Since 1938, Silicon Valley has been the epicenter of tech. That may be changing.

Change is afoot in Silicon Valley. A descendant of the company Bill Hewlett and David Packard founded, Hewlett Packard Enterprise (HPE), will shortly be moving to Texas. Another longtime Silicon Valley stalwart, Oracle (ORCL), recently announced plans to join them, saying it will relocate its headquarters to Austin.

A number of high profile tech investors and executives are packing their bags and leaving San Francisco, too: Elon Musk recently revealed he has moved to Texas after selling his Bel Air homes earlier this year.

Perhaps such moves are to be expected during the pandemic, when people are working from home anyway. Several tech firms have said they’ll give employees the option to permanently work from home even after the pandemic ends.

Yet the relocation of corporate headquarters, company founders, and big-name VC investors points to what some have called a “tech exodus” from the Bay Area.

Some have publicly complained of mismanagement of the city and state. California has implemented Covid-19 related restrictions that some in tech—particularly Musk—were critical of. Florida and Texas, by comparison, have applied somewhat less stringent restrictions.

Silicon Valley also has notoriously high real estate prices. And California has a high personal income tax rate, while Florida and Texas have none.

Where are they going?

A tech company decamping to Texas, and especially to Austin, is hardly groundbreaking. The tech hub, nicknamed “Silicon Hills,” is already home to industry leaders including Advanced Micro Devices, Dell, and others.

As of November, 39 companies in tech and other industries had relocated to Austin so far this year, according to data from the Austin Chamber of Commerce. Among those are 8VC, the venture capital firm run by Palantir co-founder Joe Londonsdale. Tesla is also building a 4 million square foot facility just outside Austin that’s expected to create 5,000 jobs, the Chamber’s records show.

Miami Mayor Francis Suarez has also jumped on the opportunity to attract more leading firms to the area. Next Monday, Suarez is hosting a virtual roundtable discussion on how to foster the city’s growing tech scene.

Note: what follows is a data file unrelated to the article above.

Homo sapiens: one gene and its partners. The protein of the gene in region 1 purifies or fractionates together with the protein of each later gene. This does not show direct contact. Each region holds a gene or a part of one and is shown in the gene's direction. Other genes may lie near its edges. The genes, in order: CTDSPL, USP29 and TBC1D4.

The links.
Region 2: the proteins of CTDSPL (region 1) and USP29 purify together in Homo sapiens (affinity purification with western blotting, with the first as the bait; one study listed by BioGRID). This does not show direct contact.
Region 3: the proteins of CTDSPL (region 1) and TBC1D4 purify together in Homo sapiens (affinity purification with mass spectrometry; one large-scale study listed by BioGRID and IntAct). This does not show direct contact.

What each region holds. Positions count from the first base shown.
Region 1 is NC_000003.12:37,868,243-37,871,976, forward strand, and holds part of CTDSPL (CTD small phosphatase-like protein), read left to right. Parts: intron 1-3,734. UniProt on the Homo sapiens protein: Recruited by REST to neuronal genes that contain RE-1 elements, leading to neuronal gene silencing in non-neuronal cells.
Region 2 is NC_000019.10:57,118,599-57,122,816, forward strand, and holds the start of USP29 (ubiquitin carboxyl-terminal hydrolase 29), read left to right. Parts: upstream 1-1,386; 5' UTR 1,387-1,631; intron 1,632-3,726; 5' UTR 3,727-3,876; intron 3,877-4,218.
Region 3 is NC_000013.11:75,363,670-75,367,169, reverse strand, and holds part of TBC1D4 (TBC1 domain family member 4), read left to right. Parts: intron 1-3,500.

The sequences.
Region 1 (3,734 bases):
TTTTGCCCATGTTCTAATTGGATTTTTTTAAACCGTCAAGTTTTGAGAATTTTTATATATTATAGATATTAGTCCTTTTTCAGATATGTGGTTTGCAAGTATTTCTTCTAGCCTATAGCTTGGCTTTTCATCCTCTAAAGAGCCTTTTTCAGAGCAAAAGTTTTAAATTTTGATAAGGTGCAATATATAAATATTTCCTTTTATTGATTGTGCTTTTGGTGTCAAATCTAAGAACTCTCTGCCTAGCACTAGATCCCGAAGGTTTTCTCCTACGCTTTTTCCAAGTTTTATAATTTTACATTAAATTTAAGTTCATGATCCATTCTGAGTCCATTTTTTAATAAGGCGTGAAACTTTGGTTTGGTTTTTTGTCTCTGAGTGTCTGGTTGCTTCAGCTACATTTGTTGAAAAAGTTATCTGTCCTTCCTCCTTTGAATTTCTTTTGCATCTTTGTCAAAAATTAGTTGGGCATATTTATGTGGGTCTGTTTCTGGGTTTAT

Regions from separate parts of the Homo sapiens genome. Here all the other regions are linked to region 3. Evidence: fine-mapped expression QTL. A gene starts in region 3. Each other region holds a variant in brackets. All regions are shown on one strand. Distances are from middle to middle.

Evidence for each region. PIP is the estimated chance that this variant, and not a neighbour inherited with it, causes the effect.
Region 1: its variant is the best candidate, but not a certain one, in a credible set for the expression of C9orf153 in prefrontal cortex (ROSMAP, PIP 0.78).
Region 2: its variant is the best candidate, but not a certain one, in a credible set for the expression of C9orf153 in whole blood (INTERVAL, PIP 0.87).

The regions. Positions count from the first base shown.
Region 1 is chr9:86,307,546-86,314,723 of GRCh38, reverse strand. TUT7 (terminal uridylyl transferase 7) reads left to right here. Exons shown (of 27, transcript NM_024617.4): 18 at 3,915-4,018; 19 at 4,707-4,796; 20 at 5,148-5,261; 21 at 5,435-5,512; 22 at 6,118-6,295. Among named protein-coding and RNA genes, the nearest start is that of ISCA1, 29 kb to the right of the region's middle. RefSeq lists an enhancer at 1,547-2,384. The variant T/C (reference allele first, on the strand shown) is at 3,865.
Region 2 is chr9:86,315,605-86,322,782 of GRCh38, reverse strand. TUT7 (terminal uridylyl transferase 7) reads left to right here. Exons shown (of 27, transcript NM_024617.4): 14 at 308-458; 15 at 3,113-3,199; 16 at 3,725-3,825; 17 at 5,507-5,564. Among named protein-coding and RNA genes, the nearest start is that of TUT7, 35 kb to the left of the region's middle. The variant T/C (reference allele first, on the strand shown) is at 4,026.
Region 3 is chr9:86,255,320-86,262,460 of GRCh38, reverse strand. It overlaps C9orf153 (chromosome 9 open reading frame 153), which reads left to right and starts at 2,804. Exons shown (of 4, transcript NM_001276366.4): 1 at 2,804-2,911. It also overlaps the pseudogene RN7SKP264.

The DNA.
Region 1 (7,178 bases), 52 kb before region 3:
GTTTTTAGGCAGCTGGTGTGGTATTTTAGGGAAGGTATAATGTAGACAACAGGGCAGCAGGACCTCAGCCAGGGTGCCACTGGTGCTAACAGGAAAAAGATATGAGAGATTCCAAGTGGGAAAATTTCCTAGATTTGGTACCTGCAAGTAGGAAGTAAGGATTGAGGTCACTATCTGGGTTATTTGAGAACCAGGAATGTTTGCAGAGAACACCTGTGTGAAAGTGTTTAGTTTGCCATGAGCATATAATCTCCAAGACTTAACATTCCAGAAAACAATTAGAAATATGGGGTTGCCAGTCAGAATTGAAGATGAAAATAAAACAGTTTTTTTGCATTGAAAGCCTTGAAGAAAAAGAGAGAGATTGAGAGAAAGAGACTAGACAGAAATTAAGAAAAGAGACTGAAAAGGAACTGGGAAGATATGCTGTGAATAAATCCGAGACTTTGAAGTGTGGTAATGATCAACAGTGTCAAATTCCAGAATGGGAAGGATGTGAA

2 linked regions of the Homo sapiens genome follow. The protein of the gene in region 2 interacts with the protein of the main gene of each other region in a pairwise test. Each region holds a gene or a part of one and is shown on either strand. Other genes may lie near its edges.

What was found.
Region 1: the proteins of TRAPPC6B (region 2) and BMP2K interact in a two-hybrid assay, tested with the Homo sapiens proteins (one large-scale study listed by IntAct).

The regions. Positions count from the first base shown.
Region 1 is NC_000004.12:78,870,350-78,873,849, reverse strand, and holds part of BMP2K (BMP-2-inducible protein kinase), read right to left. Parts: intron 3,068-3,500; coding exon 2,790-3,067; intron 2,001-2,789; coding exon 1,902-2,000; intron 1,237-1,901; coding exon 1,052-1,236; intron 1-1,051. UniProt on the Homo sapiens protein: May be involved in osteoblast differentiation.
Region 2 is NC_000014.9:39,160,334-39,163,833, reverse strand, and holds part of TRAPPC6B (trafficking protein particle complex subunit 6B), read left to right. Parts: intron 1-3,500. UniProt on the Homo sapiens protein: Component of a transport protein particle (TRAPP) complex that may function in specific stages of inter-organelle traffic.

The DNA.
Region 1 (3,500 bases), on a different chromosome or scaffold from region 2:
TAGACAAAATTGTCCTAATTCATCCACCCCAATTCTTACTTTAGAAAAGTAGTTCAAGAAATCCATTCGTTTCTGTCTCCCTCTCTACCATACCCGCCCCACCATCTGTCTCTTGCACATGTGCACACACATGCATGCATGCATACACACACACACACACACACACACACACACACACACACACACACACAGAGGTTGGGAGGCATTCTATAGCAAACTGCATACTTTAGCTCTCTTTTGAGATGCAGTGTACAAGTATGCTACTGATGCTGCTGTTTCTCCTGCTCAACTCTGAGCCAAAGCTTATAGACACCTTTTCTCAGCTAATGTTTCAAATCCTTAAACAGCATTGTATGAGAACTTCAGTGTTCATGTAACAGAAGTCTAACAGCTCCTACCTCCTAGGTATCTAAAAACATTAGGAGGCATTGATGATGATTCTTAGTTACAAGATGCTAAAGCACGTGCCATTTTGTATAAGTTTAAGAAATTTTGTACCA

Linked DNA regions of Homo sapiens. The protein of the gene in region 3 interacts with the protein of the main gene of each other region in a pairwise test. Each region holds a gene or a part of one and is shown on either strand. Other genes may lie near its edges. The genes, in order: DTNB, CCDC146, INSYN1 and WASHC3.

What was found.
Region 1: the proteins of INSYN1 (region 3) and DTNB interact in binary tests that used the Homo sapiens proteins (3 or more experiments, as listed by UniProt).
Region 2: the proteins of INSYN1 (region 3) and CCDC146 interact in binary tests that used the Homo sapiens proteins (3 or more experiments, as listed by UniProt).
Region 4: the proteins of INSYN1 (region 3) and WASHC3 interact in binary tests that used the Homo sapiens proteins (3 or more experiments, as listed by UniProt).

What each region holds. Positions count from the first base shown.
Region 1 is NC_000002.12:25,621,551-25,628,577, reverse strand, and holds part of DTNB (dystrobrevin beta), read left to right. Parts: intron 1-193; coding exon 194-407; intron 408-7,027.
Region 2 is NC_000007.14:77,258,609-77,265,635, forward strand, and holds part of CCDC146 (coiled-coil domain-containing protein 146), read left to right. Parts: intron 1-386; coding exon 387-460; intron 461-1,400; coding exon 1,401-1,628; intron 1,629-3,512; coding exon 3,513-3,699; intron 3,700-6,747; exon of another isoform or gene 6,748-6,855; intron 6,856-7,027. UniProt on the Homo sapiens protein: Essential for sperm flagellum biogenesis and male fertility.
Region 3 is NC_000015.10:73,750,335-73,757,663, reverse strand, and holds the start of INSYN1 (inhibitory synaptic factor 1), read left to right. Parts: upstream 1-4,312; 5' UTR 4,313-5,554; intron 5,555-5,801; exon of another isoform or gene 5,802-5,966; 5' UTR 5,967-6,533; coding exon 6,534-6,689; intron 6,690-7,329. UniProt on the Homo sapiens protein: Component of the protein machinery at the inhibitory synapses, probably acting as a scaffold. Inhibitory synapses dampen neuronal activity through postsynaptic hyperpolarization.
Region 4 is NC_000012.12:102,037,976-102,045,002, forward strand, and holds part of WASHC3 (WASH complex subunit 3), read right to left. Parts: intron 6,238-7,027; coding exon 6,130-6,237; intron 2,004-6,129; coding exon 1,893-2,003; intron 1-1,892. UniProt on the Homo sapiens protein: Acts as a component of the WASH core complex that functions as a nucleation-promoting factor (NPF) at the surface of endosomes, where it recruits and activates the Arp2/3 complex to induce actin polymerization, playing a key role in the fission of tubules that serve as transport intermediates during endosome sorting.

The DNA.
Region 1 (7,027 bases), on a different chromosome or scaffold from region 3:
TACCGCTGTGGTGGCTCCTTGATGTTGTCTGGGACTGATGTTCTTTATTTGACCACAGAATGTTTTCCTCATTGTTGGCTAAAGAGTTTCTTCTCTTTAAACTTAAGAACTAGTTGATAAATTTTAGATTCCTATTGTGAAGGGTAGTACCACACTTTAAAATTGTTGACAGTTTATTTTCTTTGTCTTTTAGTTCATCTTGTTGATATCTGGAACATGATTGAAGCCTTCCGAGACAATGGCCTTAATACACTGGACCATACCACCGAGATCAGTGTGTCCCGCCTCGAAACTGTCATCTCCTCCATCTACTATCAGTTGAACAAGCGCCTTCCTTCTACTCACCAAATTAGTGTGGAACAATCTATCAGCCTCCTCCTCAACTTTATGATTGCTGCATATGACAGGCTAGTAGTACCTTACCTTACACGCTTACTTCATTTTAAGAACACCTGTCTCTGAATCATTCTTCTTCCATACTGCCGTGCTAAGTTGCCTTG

“If you are interested in growing Miami’s reputation as an international tech/startup hub and making Miami the city of the future, we want to hear from you,” Suarez said on Twitter. “Let’s work together to enhance innovation and catalyze entrepreneurship.”

Who is leaving?

Here is a rundown of some of the big names in tech who have announced plans to leave the Bay Area for Texas just this year:

  • Hewlett Packard Enterprises: The company announced plans to relocate its headquarters from San Jose to Texas earlier this month. Houston is already its largest employment hub, and the company is constructing a new campus in the city.
  • Oracle: Oracle is moving its headquarters from Redwood City, California, to Austin, though it plans to maintain a presence in California. “We believe these moves best position Oracle for growth and provide our personnel with more flexibility about where and how they work,” spokesperson Deborah Hellinger told CNN Business.
  • Elon Musk: The Tesla CEO revealed his move from California to Texas during The Wall Street Journal’s CEO Council annual summit last week. He previously suggested on Twitter that he would move Tesla’s headquarters to Texas—that hasn’t happened yet, but the company is developing a large facility outside Austin.
  • 8VC: Londonsdale’s VC firm is moving its headquarters from Silicon Valley to Austin. “It’s just become really obvious that there are a lot of places to build around the country, not just Silicon Valley, due to cost of living, talent and all sorts of other things, culture and what not,” Lonsdale told the Austin American Statesman last month.
  • Drew Houston: The Dropbox CEO has purchased a home in Austin and plans to make it his permanent residence, according to a report from The Information last month.
  • FileTrail: The formerly San Jose-based firm, which makes records management software for law firms, moved to Austin in April.
  • DZS Inc.: The telecommunications equipment firm said in March it would move its headquarters from Oakland, California, to Plano, Texas, and create a new “engineering center of excellence” in the city.

And here are a few who have recently moved to Florida:

  • David Blumberg: The founder and managing partner of early-stage venture capital firm Blumberg Capital left the Bay Area for Miami, the San Francisco Business Times reported earlier this month. “We certainly hope and pray that California will take action to remedy the disastrous self-inflicted political situation and restore its former luster and quality of life, but for now we are voting with our feet,” Blumberg said on Facebook, according to the Business Times.
  • Keith Rabois: Rabois, a general partner at Founders Fund and former executive at PayPal and LinkedIn, told a Fortune reporter last month that he is leaving the Bay Area for Miami.

Joe Oringer: The founder and executive chairman of Shutterstock and a former New York resident bought a $42 million mansion in Miami Beach in October, according to the South Florida Business Journal. Oringer has since formed Pareto Holdings, a firmed aimed at incubating and investing in startups in the Miami tech scene.